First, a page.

Section 8 housing is a federal assistance program that helps low-income Massachusetts residents pay for their housing. In this program, people can either receive a voucher, which they use to get an apartment at a discounted rate, or they can move into an apartment complex that is exclusively reserved for tenants receiving Section 8 assistance. A person may apply to either voucher program (see below), either to each program separately or to several programs simultaneously. Individuals can apply to any programs that have an open waiting list. However, they can only receive one type of assistance.
The waitlist is usually longer for voucher programs. Different factors can influence your place on the waitlist. For example, individuals with disabilities will be prioritized along with other populations, such homeless individuals, veterans, and families with young children. Despite the prioritization, waitlists tend to be many years long. For more information about waitlists and housing availability, please contact your local housing authority.
Section 8 Tenant-Based Vouchers
With a Section 8 tenant-based voucher, a family or an individual may choose their own apartment. The apartment must be safe and clean, and the rent must be reasonable. Families usually pay 30 percent of their income for rent, and the Section 8 program pays the rest. If the family moves, they may use their voucher for a different apartment.
Section 8 Project-Based Vouchers
With a project-based Section 8 voucher, a family must live in a specific Section 8 subsidized housing unit. These subsidized housing units are privately owned, but the owners get help from the government in return for low rents. Families usually pay 30 percent of their income for rent and utilities, and Section 8 pays the rest. If the family moves, the voucher goes to the next family that rents that apartment and there is no assistance provided for the person moving out.
Unfortunately, Section 8 has incredibly long waitlists. Your adolescent must wait until turning 18 before they can apply for Section 8 housing. Waitlists vary, but sometimes can be up to ten years or more. Many individuals live at home while they are on the waitlist. Also, it is highly advised to check-in annually to ensure that your adolescent’s name remains on the waitlist.
For more information on the Section 8 program, visit www.massresources.org, http://asdinfo.org/14rTof8, or www.massresources.org/adult-family-care.html.
The Metropolitan Boston Housing Partnership is a non-profit agency that assists families and individuals in their search for safe and affordable housing. Contact them for help with the Section 8 process or with any other housing related questions. They also offer other helpful services and resources, such as information about home modification programs, utility discounts, home buying assistance etc.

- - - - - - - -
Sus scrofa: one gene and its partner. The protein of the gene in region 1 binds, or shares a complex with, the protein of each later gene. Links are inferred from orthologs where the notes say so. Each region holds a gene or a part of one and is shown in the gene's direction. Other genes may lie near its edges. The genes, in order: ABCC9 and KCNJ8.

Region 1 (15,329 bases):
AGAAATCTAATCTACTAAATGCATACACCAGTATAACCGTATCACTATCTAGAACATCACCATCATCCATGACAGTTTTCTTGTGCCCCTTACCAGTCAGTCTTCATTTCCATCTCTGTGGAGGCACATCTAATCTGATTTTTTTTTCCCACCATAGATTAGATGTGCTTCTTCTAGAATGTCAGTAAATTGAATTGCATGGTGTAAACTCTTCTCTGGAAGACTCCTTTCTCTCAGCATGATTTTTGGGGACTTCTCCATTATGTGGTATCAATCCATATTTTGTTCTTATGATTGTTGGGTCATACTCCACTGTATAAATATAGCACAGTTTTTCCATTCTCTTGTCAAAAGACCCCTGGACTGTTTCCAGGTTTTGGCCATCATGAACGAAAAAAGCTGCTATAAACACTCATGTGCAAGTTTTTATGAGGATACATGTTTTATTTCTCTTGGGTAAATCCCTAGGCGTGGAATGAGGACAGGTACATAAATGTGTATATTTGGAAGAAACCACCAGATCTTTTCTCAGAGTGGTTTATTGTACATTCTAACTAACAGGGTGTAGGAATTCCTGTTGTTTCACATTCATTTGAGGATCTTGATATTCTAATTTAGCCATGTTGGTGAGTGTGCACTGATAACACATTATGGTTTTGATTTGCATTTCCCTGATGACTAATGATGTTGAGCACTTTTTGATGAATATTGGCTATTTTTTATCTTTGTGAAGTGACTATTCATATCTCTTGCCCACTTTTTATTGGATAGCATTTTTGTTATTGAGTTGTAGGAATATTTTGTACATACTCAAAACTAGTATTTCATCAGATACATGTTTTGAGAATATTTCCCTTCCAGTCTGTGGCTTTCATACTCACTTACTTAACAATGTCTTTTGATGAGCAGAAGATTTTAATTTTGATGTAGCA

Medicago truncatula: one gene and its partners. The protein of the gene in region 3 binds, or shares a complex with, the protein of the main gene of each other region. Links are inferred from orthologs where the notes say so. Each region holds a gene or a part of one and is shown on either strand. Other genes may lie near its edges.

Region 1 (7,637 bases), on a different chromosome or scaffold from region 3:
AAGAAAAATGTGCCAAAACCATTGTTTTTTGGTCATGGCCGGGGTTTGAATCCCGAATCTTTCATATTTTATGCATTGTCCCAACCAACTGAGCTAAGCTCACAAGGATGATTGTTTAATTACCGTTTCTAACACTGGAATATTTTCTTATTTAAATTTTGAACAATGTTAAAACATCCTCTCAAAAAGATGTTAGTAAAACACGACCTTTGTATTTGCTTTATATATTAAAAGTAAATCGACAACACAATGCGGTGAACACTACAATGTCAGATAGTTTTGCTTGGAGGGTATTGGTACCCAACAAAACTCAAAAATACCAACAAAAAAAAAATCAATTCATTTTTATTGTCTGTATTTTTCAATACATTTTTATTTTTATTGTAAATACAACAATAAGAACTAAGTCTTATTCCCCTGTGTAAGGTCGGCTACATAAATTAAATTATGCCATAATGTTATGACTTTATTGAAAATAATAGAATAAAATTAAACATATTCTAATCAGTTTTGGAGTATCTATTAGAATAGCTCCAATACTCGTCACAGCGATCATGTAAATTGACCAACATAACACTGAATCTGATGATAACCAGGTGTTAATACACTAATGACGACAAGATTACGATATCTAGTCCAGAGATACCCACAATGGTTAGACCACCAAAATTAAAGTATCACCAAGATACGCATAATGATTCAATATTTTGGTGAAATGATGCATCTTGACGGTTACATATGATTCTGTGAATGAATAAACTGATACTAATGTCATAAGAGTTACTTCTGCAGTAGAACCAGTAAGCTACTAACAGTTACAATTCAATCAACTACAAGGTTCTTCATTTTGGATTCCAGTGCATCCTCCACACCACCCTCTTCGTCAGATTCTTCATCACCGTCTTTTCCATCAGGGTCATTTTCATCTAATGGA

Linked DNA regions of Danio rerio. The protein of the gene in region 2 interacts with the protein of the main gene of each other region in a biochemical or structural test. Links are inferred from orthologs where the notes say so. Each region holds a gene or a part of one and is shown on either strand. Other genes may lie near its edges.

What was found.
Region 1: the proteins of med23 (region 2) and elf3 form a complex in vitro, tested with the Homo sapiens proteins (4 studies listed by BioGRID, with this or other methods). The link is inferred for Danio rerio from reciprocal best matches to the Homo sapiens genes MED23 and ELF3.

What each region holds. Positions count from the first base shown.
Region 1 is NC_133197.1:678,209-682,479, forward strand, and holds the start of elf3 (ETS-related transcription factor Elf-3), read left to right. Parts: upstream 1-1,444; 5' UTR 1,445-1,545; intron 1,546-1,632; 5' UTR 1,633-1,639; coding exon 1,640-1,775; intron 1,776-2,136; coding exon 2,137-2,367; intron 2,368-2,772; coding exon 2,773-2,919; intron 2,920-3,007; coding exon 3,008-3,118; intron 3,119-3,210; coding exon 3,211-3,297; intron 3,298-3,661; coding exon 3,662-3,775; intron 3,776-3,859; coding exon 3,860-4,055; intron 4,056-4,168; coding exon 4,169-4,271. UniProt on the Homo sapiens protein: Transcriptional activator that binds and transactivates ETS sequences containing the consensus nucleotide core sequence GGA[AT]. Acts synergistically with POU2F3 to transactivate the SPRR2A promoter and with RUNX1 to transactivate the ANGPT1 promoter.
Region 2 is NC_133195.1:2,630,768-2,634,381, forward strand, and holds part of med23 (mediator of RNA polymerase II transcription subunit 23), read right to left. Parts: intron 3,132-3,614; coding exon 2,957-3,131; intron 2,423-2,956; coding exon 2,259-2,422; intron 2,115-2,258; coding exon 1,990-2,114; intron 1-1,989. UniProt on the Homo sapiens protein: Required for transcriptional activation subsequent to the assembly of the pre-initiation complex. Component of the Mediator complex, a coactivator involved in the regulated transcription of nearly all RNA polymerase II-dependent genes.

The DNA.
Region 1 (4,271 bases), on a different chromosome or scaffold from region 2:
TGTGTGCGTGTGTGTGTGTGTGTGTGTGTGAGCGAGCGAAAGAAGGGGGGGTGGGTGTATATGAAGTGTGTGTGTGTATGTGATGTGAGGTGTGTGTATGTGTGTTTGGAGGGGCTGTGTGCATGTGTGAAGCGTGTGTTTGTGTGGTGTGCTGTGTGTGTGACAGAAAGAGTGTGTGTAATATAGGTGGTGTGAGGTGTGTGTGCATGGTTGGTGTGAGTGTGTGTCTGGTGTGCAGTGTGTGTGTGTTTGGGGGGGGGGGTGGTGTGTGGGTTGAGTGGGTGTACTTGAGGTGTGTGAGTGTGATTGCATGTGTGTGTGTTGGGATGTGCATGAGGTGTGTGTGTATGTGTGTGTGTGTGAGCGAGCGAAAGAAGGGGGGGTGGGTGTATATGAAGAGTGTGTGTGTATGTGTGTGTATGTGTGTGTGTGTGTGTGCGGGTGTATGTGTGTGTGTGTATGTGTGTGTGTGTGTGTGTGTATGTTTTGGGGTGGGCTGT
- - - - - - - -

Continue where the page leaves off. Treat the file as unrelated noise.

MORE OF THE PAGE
Metropolitan Boston Housing Partnership
125 Lincoln Street, 5th Floor, Boston, MA 02111
(617) 859-0400 or (800) 272-0990
For Adolescents Living at Home and Other Privately Funded Living Arrangements
If your young adult continues to live at home and has Mass Health, they may qualify for a Personal Care Attendant (PCA) hours. A PCA is someone who can help your young adult perform activities of daily living (such as bathing, dressing, and feeding). For more information, see the “Public Benefits and Government Agencies” chapter.
Placements are also available at privately run living facilities, such as group homes. Nonprofit community agencies often run these programs and provide a residence, meals, supervision, and transportation and host social events. Residents are grouped according to diagnosis and their independent living skill competencies; i.e., some residences have 24-hour supervision, while others are staffed only during select hours.
Some families are able to purchase and staff private apartments or homes. They can team up with other parents or do it independently. Sometimes, DDS may provide the staff for the home. There are agencies that specialize in these kinds of housing arrangements. One primary resource is the Specialized Housing Company: www.specializedhousing.org. (617) 277-1805. See the resources section below for more specific information.
Autism Housing Pathways (AHP) is a Massachusetts based organization that provides information, support and resources to families who seek to create secure, supportive housing for their adult children with disabilities. For more information, see www.autismhousingpathways.net or call 617-893-8217.
Massachusetts Rehabilitation Commission Home Modification Program
State-funded program providing loans for access modifications to homes of adults with disabilities.
27 Wormwood Street
Boston, MA 02210
MASS ACCESS: The Accessible Housing Registry
A free program that helps people with disabilities find rental housing in Massachusetts, primarily accessible and barrier–free housing. The database tracks accessible and affordable apartments throughout the state, maintaining information about their availability.
See housing guide titled “Building a Future: Strategies on supported housing for young adults with intellectual and developmental disabilities.”
Mortgage and Home Loan Help Guide
Independent Living Centers (ILC)
These are private, nonprofit, consumer-controlled, community-based organizations providing services and advocacy by and for persons with all types of disabilities. Their goal is twofold: to create opportunities to promote independence and to assist individuals with disabilities to achieve their maximum level of independent functioning within their families and/or communities.
Independent Living Centers in Massachusetts
215 North Street
Pittsfield, MA 01201
TTY (413) 442-7158
Stavros Center for Independent Living, Inc.
200 Old Farm Road
Amherst, MA 01002
Voice/TTY (413) 256-0473
Boston Center for Independent Living
60 Temple Place, 5th floor
Boston, MA 02111
TTY (617) 338-6662
Center for Living and Working
484 Main Street, Suite 345
Worcester, MA 01608-1874
Cape and Islands
Cape Organization for the Rights of the Disabled
1019 Iyanough Road, #4
Hyannis, MA 02601
Voice/TTY (508) 775-8300
141 Main Street, 1st Floor
Brockton, MA 02301
Voice/TTY (508) 583-2166
Roxbury, Dorchester, Hyde Park, Jamaica Plain, Roslindale, Mattapan, West Roxbury
Independent Living Project
Multicultural Independent Living Center
22 Beechwood Street
Dorchester, MA 02121
TDD (617) 288-2707
North Shore and Cape Ann
Independent Living Center of the North Shore and Cape Ann
27 Congress Street, Suite 107
Salem, MA 01970
Voice/TTY (978) 741-0077
Metro West Independent Living Center
280 Irving Street, #401
Framingham, MA 01702
Northeast Independent Living Program
20 Ballard Road
Lawrence, MA 01843
Voice/TTY (978) 687-4288
Fall River and New Bedford
Southeast Center for Independent Living Merrill Building
66 Troy Street
Fall River, MA 02721
Voice/TTY (508) 679-9210
This information is provided by the Massachusetts Rehabilitation Commission.
- Regional Housing Agencies (RAAs) provide both Section 8 and housing counseling state-wide. The website www.masshousinginfo.org provides detailed housing information and a directory of RAAs for your region.
- In addition, a number of Local Housing Authorities (LHAs) also participate in a centralized waiting list for Section 8 assistance administered through 86 LHAs state-wide. For more information, visit: http://asdinfo.org/T53AVD